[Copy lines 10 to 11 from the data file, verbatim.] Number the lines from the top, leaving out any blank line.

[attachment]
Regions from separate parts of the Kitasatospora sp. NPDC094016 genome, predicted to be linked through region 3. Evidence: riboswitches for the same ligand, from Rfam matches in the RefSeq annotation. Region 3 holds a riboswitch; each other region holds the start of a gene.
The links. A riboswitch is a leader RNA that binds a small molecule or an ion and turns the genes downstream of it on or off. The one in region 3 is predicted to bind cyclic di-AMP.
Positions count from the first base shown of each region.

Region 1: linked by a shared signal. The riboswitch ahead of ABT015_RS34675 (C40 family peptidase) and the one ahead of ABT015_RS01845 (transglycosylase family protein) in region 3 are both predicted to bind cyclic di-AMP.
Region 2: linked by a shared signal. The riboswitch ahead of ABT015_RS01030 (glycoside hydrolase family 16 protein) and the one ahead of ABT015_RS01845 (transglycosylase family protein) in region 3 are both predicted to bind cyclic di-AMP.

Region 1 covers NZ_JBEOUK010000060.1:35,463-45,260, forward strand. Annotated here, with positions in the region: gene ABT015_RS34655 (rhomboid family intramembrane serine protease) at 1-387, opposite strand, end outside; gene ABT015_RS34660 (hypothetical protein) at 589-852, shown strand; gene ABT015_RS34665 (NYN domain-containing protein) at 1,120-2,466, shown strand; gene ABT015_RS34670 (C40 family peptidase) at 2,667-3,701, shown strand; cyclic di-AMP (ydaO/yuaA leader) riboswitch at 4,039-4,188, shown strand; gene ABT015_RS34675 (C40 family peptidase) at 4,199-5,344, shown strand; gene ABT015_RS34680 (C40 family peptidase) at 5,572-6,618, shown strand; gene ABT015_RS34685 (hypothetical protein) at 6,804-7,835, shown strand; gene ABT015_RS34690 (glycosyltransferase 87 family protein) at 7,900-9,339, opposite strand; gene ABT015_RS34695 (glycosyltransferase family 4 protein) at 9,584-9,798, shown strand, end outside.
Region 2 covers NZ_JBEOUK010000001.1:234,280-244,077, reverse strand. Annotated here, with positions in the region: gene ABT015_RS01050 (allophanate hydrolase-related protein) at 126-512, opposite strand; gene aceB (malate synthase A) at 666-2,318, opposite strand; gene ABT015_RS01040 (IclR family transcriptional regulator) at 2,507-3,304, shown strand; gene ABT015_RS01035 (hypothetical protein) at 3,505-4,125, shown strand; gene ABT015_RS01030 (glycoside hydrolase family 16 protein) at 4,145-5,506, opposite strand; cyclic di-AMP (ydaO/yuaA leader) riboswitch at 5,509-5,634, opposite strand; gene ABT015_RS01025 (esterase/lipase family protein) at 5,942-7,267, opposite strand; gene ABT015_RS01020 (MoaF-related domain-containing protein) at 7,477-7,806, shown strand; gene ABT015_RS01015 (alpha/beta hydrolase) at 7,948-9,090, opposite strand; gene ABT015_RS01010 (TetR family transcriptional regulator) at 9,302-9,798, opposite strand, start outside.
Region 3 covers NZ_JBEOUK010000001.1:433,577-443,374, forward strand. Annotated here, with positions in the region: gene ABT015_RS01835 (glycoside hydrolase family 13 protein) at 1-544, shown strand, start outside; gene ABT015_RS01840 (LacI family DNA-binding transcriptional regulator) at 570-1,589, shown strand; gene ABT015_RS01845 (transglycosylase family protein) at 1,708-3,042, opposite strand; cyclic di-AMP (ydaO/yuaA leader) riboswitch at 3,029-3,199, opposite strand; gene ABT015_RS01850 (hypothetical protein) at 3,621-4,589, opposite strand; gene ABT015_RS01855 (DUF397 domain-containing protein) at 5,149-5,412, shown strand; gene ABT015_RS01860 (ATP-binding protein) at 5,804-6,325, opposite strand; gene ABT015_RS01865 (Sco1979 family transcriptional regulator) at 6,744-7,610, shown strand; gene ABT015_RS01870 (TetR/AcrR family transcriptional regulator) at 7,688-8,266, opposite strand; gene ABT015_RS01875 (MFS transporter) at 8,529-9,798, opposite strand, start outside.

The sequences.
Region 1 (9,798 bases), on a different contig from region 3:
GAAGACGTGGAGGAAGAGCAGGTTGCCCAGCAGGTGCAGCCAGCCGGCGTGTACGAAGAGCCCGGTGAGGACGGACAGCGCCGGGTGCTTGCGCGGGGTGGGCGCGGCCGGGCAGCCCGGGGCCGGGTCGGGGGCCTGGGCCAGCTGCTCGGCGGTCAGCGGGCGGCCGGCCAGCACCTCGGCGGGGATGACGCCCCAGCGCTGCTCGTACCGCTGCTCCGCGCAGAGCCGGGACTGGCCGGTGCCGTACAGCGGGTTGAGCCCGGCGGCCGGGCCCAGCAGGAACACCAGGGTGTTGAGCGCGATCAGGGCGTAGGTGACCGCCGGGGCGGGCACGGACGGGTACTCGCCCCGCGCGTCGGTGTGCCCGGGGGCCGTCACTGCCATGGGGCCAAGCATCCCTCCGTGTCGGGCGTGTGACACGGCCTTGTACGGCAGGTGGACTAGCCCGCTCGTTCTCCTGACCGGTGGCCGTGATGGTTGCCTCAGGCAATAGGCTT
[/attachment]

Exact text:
Region 1 (9,798 bases), on a different contig from region 3:
GAAGACGTGGAGGAAGAGCAGGTTGCCCAGCAGGTGCAGCCAGCCGGCGTGTACGAAGAGCCCGGTGAGGACGGACAGCGCCGGGTGCTTGCGCGGGGTGGGCGCGGCCGGGCAGCCCGGGGCCGGGTCGGGGGCCTGGGCCAGCTGCTCGGCGGTCAGCGGGCGGCCGGCCAGCACCTCGGCGGGGATGACGCCCCAGCGCTGCTCGTACCGCTGCTCCGCGCAGAGCCGGGACTGGCCGGTGCCGTACAGCGGGTTGAGCCCGGCGGCCGGGCCCAGCAGGAACACCAGGGTGTTGAGCGCGATCAGGGCGTAGGTGACCGCCGGGGCGGGCACGGACGGGTACTCGCCCCGCGCGTCGGTGTGCCCGGGGGCCGTCACTGCCATGGGGCCAAGCATCCCTCCGTGTCGGGCGTGTGACACGGCCTTGTACGGCAGGTGGACTAGCCCGCTCGTTCTCCTGACCGGTGGCCGTGATGGTTGCCTCAGGCAATAGGCTT